With so much going on in today’s digital world, it’s hard to know where to begin with DNS.  So, let’s take a step back and look at the history of DNS.

First Generation DNS

Here’s a little bit of history. The term “Domain Name System” refers to two things.  First, the term refers to the protocol used today to convert, for the most part, human-readable labels (such as computer hostnames) into numeric addresses.  The second is the world-wide activity to build a service using that protocol to enable communications.

In this first post, we will set the stage by looking at the definition of the protocol and cover its early history.

After some early attempts to make it easier to reach hosts across the Internet, a collection of engineers created a description of the Domain Name System. This work was done within the Internet Engineering Task Force (IETF) and with documents published in a Request For Comment (RFC) series .

Two documents within that RFC series — RFC 1034 and RFC 1035 — are considered by most to be the start of the DNS definition. These documents describe a fully functional protocol and include some early data types to be carried.  At the time, Internet mail was also being defined and there were attempts to let mail make great use of DNS.  Although other attempts followed to add application-specific features in DNS, none stuck because, in retrospect, it wasn’t a very good idea to hook other applications too deeply into DNS.

About 10 years passed before the first major update to the DNS protocol was published.  What was the update?  An addition of a more dynamic way to keep servers up to date by use of mechanisms called NOTIFY and Incremental Zone Transfer (IXFR).

In the first generation of DNS, the best way to provide for “continuity” was to have multiple servers answering multiple queries.  One server was called a master, while the the rest were slave servers.  Each of the slaves had instructions to check with the master periodically to determine whether the data had changed.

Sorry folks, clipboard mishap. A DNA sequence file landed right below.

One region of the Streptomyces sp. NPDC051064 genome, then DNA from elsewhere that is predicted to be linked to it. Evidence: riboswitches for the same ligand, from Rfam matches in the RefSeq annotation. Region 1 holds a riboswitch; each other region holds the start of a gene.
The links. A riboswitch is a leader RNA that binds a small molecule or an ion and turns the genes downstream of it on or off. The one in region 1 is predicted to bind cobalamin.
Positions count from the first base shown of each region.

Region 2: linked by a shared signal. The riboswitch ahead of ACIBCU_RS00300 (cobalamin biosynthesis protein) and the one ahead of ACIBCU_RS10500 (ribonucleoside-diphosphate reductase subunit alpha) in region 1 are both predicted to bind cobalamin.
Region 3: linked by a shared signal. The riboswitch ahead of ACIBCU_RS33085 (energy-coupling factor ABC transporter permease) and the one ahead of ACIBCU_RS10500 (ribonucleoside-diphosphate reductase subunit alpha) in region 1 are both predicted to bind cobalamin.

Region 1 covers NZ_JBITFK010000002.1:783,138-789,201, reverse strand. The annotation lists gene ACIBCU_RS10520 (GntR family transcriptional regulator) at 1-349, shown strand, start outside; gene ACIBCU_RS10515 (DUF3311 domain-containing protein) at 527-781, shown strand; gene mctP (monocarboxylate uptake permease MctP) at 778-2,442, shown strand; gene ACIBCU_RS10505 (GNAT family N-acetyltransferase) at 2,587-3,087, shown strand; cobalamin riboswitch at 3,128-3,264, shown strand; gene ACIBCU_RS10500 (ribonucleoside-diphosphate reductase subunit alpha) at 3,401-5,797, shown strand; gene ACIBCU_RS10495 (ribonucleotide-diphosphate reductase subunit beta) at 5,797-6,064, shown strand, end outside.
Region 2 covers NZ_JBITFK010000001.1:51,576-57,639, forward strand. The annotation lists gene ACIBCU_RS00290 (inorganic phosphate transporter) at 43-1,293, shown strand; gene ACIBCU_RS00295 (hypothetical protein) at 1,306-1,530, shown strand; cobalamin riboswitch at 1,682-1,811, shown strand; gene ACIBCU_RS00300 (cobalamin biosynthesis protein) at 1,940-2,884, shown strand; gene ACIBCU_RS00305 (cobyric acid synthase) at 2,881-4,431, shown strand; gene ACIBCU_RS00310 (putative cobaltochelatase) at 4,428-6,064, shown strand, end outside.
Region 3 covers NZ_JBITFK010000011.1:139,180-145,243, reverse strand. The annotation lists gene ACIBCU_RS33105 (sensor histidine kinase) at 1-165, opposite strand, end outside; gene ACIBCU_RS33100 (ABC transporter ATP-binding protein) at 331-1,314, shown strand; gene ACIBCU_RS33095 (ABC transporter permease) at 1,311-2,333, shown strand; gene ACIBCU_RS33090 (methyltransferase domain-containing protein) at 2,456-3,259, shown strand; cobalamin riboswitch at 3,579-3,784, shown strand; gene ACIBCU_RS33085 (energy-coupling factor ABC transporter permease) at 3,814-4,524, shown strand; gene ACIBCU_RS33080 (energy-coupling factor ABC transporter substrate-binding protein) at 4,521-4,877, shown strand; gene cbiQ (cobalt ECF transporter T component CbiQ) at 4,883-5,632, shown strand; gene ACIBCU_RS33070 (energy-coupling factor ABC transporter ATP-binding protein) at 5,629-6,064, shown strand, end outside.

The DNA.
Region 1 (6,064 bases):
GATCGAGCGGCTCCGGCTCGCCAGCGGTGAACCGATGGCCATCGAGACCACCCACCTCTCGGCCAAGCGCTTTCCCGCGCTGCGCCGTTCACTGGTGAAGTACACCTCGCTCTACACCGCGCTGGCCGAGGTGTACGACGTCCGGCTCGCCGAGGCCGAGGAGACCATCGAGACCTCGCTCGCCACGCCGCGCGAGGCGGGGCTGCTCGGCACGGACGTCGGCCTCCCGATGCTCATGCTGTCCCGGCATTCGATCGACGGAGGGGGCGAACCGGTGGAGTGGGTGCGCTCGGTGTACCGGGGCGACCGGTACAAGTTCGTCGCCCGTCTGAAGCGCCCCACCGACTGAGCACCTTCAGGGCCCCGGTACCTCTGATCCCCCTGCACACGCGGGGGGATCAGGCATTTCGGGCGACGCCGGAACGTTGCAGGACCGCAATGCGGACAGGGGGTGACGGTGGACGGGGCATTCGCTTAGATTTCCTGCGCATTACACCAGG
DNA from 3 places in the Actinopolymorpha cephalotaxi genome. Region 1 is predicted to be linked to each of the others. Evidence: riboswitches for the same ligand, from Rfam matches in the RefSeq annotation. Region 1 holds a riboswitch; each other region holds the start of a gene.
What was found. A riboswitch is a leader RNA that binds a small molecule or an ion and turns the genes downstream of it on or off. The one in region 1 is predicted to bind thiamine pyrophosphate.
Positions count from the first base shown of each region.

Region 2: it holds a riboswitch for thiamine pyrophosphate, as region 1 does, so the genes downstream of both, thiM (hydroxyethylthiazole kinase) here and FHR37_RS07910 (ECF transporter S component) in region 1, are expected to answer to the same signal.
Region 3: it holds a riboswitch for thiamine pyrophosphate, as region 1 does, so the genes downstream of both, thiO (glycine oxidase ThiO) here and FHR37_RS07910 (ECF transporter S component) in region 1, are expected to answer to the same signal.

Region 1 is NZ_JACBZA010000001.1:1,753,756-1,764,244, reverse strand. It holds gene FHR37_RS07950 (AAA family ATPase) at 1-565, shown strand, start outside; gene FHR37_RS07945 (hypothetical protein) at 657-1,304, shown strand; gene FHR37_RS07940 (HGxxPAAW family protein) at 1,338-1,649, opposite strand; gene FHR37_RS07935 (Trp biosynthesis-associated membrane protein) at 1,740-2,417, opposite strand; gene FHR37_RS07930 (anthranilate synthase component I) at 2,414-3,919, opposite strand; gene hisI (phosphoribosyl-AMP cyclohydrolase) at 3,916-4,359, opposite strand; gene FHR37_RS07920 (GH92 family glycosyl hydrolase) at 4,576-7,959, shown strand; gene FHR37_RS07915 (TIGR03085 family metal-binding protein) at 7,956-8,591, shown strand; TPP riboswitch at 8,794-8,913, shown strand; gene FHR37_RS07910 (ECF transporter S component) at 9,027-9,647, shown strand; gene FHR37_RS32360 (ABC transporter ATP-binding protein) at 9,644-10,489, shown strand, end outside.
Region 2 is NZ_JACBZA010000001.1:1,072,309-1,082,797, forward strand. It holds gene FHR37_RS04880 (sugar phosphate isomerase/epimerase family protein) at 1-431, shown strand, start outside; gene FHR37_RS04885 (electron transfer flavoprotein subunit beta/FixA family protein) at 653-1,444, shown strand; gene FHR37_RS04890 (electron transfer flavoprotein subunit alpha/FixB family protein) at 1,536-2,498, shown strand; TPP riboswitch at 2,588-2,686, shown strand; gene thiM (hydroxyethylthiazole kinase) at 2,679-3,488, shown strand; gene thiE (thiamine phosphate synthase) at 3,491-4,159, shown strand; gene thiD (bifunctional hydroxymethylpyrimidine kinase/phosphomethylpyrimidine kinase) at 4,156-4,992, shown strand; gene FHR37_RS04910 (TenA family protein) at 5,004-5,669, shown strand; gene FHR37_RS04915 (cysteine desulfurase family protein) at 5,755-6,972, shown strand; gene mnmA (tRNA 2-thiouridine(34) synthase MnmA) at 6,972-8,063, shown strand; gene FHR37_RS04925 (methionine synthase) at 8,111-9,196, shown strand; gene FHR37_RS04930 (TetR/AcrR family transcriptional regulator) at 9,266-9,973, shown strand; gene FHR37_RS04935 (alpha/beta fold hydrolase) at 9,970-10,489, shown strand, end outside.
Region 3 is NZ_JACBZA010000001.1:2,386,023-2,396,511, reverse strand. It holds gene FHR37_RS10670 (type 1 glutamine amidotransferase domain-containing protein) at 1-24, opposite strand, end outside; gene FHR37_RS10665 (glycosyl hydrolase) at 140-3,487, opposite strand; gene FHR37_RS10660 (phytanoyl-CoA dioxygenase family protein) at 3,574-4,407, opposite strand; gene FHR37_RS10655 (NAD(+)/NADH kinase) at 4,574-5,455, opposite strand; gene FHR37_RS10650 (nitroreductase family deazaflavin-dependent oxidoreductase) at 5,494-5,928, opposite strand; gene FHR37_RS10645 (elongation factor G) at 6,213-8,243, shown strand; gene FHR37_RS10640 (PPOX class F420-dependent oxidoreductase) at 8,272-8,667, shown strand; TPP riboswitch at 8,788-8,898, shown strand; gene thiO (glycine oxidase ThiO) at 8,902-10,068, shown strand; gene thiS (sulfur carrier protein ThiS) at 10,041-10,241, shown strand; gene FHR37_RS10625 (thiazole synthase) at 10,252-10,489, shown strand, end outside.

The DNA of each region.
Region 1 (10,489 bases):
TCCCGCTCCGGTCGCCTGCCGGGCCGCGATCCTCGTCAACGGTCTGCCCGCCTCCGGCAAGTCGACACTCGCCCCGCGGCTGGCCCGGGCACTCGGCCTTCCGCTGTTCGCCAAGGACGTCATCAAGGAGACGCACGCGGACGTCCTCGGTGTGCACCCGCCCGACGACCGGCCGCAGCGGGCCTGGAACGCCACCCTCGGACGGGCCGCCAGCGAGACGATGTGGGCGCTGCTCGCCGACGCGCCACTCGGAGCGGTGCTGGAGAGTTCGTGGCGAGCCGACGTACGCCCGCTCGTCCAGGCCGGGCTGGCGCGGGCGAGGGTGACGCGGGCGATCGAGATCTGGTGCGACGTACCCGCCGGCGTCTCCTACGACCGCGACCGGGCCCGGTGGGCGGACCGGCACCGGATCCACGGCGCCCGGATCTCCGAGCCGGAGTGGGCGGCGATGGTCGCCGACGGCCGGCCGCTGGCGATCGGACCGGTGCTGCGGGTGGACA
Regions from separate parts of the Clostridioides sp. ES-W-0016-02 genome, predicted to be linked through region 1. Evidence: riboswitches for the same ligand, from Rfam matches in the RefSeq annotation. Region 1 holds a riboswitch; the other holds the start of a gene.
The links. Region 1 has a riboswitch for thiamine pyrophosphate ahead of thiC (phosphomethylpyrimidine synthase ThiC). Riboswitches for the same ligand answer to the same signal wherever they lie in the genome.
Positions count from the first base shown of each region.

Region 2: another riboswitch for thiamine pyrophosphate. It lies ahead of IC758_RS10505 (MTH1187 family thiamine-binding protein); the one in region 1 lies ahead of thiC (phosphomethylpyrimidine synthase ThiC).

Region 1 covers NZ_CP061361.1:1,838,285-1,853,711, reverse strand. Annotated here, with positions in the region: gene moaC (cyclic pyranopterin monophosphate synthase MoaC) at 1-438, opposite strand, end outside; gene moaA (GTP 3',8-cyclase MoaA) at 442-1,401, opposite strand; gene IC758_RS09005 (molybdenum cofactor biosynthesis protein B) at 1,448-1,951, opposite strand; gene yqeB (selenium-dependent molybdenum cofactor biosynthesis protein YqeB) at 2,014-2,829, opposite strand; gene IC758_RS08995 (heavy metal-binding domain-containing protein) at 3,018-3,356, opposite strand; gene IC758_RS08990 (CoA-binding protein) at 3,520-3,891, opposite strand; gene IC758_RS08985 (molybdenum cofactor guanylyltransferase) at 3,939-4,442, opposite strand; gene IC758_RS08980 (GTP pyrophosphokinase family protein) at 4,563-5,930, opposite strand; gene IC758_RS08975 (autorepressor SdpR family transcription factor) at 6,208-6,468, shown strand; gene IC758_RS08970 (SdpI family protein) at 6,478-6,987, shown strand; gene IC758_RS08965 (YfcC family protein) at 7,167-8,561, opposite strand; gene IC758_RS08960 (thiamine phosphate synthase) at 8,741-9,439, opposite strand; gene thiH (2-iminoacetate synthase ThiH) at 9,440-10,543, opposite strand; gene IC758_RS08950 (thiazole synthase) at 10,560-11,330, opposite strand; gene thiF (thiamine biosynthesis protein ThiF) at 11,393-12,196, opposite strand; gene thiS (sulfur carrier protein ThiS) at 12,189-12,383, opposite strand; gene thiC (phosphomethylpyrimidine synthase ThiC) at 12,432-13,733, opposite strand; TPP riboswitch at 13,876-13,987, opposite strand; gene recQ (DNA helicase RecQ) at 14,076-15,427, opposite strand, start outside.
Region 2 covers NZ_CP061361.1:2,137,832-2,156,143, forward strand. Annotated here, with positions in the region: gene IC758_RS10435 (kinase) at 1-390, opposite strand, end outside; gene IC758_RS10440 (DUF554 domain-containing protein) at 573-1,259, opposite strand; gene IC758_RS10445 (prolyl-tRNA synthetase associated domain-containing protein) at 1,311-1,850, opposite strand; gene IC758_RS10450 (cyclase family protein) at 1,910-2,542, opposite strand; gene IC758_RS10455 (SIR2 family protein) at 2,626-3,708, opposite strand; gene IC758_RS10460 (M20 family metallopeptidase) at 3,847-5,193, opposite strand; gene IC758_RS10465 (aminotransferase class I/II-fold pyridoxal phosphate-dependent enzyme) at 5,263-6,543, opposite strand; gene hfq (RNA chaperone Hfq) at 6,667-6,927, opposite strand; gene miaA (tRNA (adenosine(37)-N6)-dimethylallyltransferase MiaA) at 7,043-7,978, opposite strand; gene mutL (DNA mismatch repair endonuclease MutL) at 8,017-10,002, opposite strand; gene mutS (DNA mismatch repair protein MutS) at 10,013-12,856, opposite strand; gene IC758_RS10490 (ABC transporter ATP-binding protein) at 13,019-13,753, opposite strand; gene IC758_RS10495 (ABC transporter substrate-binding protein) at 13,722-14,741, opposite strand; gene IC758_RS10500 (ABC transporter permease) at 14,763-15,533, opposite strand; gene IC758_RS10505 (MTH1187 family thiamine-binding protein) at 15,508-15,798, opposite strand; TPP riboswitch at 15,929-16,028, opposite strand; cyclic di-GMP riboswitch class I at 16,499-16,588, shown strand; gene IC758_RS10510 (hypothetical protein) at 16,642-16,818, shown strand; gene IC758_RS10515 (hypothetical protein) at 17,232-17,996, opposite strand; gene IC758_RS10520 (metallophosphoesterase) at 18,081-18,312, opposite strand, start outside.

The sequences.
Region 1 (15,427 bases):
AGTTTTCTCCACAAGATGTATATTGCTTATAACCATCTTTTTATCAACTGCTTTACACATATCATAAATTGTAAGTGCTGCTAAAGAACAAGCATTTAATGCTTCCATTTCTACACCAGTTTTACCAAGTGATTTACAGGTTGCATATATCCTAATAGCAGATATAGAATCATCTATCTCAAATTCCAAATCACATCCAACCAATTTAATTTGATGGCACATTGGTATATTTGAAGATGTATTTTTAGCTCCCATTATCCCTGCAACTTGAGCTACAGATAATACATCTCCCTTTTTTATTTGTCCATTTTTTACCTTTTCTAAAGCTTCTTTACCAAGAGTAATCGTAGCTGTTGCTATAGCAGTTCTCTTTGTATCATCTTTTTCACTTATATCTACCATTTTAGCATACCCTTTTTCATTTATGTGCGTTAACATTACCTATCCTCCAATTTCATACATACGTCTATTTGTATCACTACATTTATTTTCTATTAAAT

The Second Generation

NOTIFY was the first “game changer.”  Instead of a master having to wait until a slave came to check, the master could send a NOTIFY message to the slaves, prompting them to acquire the new data.  IXFR, meanwhile, made a marked change in the way data was communicated.  If just one record out of hundreds had changed, the original specification would send hundreds of messages.  IXFR changed the sytem, enabling only the changes to be sent.

The Third Generation

The next turning point in the evolution of the DNS came when dynamic updates were defined in RFC 2136.  In the first generation, to change even just one record an administrator would have to go to the master server, edit a file, and then get the master to reload the file (before waiting for slaves to update).

However, dynamic updates enabled an administrator to edit the live zone, even from across the network.  Administrators no longer needed to log into the master.  This might not sound like a huge win, but the greater impact was this: dynamic updates reused the original message format for another purpose.  Moreover, succeeding efforts to update the DNS were not afraid to redefine fields in the protocol, such as the Extension Mechanisms for DDS (EDNS) in RFC 2671, which defined extensions that added further modernization.

After the addition of NOTIFY, IXFR, and dynamic updates, the evolution of the DNS protocol began to unravel. Code was added here and there, but no one gave the protocol a good review for “structural integrity.”  This period came to be documented in RFC 2181 and RFC 2308.  RFC 2181 was simply titled “Clarifications to the DNS Specification” and dealt with some overlooked data issues.  RFC 2308 covered answers that said “no” and helped document terminology still used today.

After the “reforms” of RFC 2308 and RFC 2181 were finalized, DNS security became the next top focus of DNS modifications, and would remain so for many years to come.

Stay tuned for the next installment, when we’ll cover the vulnerabilities associated with DNS.